The feeling of threat

17 Oct 2018 66 Share

Nick Carroll

Senior Writer


Imagine something, if you can. Imagine you’re a 40-year-old woman.

You’ve got a few years of surfing time, so the whole lineup etiquette thing is no mystery to you. But then, you’re surfing a semi-rural NSW north coast location, just a few others out, and you’re dropped in on by a man slightly younger than you.

He’s abusive and aggressive — “fucking dumb woman!” — so you go in.

Your car is in a semi-isolated parking area in the bush behind the dune. You’re drying off next to your car, a bit upset over what’s just happened, when the man from the surf appears, with several of his friends. Without speaking, keeping a slight distance, they outflank you and surround your car. 

You’re alone and terrified. What’s about to happen? Are you about to be bashed, or raped?

Incredibly, another vehicle drives into the parking area, breaking the tension. The men leave and you tell the driver of the vehicle what’s just occurred; he escorts you safely to a nearby town. And you’re left wondering: what now?


That’s an actual story told to us in researching this article. Shocking, maybe. But to many women surfers, it may not seem that unusual.

Some time this month, 56-year-old Lennox Head surfer Mark Thomson will appear in Ballina Local Court to face charges over an alleged surf-zone assault on 48-year-old ex-pro surfer Jodie Cooper.

The case is subjudice, which means we can’t report any more on it than the paragraph above, at least until the court’s proceedings publicly unveil more information. That, or we’d risk prejudicing the case and thus be subject to mega-fines. 

But it did cause us to wonder: 

What’s really going on for women in surf zones?

In Australian waters, increasingly in recent years, more and more women of all ages have taken up surfing in all its forms.

It’s empowering stuff. But it’s also meant stepping into a world long inhabited solely by boys and men — a place where the rules are vague, complex, and ever-changing, often leading to hostility, and occasionally, to violence.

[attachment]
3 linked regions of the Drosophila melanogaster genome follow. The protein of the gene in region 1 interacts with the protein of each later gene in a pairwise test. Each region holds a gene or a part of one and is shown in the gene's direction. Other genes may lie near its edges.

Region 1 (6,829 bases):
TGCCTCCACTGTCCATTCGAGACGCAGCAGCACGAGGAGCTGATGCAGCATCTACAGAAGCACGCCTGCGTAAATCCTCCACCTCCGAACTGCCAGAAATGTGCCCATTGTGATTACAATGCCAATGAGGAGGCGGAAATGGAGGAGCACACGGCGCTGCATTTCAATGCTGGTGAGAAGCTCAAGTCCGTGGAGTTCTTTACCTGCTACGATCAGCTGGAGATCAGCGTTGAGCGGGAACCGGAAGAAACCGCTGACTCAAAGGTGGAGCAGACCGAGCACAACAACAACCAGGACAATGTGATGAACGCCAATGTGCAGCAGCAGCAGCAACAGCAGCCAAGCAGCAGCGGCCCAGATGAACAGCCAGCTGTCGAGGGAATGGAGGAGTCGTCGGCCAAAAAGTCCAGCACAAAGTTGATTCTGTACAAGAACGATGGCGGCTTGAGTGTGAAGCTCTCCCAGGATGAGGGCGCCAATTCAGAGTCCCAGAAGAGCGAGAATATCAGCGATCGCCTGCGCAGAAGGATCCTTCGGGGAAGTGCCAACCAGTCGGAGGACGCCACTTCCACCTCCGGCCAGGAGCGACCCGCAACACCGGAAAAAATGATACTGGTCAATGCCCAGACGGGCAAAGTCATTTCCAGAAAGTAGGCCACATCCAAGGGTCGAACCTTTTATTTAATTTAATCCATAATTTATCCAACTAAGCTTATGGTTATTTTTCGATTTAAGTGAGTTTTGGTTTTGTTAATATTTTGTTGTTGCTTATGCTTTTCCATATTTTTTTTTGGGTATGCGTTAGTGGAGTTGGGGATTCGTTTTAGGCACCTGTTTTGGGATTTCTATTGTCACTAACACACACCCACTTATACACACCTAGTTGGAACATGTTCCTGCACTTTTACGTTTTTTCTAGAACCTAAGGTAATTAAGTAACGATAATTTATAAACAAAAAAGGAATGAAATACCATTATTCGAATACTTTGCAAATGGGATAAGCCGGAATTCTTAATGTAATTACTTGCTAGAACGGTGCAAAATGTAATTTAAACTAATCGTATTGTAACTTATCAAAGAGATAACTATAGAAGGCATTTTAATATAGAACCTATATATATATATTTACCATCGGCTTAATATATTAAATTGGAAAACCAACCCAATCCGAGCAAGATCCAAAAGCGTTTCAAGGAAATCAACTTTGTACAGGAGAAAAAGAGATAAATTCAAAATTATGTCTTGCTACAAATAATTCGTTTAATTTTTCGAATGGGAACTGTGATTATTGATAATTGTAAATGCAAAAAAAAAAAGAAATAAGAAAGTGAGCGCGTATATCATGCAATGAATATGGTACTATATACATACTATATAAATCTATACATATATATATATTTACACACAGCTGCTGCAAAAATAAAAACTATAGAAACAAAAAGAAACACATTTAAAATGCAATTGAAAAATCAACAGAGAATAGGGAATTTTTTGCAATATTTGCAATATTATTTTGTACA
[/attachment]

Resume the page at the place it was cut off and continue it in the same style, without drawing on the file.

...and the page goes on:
CW spent a couple of weeks asking a range of women surfers about their experiences of this world. Of the 17 we spoke to, all but one has been directly threatened by men in the surf.

Sarah*, 35, has been surfing 15 years. Some time ago, she beat a guy in a local club contest. The guy was mercilessly ribbed by his friends. Months later, she got in his way on a wave while paddling out, and he told her, quite coldly, “You fucken c*nt, you shouldn’t be out here.” It scared her enough that she went in. 

Another time, she was surfing a Sydney beachbreak. Only one other person was out, an early-middle-aged man. He began snarling, “Fucken women don’t belong in the surf! Fuck ‘em! Fuck ‘em!” He raised his voice more and more, paddling around agitatedly, but never making eye contact. Another man paddled out and said to him, “You’re not laying a finger on her,” whereupon the guy began trying to punch him. She paddled in quickly, very rattled.

Annie*, also in her mid-30s, has experienced plenty of verbal abuse. Every incident has been with men. At one crowded spot, a man in his 50s dropped in on her and wouldn’t flick off. She asked him why he’d kept riding and he started screaming at her, “Why are you women in the surf now?” She has felt male aggression at other times in a similar way: “What are you doing out here?”

She has noticed that many men tend to moderate their behaviour around women. But a lot of women surfers she knows feel intimidation in the water, maybe to a larger degree than men. Annie relates it to the constant drumbeat of domestic violence in the wider culture, the fact that more than one woman a week is dying right now in Australia at the hands of a man who is close to her, usually a partner or ex-partner.

Tara* is an ex-pro in her late 40s — Jodie Cooper’s generation. Like longtime surfers of both genders, she doesn’t see anywhere near as much aggro as in the past. But she still has confrontations, one recently with a foreign surfer whom she deduced was from South America by his accent. The surfer dropped in on her and tried to push her off. She avoided him and he overbalanced and fell on his face.

Then he waited for her out the back. “Chick!” he spluttered. “Fuckin’ chick!”